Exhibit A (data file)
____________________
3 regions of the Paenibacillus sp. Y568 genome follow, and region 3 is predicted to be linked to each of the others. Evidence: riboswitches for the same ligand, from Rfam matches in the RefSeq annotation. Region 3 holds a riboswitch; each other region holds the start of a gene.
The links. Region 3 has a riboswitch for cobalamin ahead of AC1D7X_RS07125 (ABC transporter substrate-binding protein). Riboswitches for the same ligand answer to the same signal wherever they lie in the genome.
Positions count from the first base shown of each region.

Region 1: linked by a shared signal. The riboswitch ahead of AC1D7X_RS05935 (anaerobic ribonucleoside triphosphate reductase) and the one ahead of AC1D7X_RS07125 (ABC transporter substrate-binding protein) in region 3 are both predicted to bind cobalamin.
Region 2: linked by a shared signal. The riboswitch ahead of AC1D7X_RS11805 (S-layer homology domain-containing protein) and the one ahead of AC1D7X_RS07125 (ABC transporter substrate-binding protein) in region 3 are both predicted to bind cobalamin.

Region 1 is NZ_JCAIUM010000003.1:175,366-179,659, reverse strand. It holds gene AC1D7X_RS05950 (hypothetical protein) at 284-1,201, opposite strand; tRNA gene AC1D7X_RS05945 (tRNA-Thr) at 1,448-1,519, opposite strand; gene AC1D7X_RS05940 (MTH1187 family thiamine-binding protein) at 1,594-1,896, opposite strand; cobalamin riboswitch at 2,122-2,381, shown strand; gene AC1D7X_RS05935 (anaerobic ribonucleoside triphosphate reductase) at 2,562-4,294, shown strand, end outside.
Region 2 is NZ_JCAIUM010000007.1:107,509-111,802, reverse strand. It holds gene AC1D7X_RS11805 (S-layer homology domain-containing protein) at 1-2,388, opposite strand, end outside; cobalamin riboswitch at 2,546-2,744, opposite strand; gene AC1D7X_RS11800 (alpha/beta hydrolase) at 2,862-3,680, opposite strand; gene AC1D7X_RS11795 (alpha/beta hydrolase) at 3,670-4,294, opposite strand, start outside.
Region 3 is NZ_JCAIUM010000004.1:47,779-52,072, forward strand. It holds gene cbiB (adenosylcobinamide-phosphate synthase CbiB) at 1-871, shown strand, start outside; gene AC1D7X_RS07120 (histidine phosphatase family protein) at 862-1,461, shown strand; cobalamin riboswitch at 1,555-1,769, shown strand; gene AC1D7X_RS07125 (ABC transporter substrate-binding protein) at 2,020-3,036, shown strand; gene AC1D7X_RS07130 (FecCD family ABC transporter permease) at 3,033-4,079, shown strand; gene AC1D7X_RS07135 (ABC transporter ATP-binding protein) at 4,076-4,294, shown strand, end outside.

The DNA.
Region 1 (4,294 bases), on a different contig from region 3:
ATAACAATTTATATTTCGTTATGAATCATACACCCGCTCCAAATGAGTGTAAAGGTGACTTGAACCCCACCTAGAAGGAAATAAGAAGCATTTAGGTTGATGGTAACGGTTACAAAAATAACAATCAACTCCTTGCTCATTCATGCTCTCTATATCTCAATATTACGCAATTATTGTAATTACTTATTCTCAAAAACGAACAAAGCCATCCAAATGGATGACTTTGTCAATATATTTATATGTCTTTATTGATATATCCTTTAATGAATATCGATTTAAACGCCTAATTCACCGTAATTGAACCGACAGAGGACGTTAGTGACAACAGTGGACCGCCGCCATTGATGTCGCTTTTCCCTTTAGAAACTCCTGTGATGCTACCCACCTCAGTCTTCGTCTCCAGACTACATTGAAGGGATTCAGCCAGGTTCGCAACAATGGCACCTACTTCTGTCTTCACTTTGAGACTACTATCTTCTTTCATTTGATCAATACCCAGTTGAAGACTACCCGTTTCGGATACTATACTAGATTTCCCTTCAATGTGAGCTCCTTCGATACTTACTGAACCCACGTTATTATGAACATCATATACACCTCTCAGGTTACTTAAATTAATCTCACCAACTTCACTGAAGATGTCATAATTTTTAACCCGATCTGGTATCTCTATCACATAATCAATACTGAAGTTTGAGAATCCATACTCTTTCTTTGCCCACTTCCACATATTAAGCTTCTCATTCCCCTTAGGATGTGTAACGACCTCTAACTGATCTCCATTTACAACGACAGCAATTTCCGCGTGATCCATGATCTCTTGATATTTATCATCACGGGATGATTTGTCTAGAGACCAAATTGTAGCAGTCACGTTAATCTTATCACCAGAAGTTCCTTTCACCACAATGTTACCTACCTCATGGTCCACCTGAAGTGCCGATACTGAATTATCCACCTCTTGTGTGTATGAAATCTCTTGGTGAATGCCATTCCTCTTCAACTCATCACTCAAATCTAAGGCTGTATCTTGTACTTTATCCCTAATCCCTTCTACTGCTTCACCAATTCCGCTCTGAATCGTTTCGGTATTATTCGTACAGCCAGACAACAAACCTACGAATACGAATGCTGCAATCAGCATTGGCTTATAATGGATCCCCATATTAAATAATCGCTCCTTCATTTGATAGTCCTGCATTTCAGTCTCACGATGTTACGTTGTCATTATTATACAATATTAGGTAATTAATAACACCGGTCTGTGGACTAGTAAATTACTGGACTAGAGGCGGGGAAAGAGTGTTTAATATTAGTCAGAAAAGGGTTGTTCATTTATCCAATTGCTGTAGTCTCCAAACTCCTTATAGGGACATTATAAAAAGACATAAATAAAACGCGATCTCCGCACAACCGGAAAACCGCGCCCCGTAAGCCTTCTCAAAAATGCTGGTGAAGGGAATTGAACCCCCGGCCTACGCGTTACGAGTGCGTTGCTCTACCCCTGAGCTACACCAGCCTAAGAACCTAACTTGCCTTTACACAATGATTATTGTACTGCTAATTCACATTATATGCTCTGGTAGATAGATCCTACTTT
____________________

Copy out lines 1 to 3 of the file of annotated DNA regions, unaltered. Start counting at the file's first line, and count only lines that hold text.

3 regions of the Paenibacillus sp. Y568 genome follow, and region 3 is predicted to be linked to each of the others. Evidence: riboswitches for the same ligand, from Rfam matches in the RefSeq annotation. Region 3 holds a riboswitch; each other region holds the start of a gene.
The links. Region 3 has a riboswitch for cobalamin ahead of AC1D7X_RS07125 (ABC transporter substrate-binding protein). Riboswitches for the same ligand answer to the same signal wherever they lie in the genome.
Positions count from the first base shown of each region.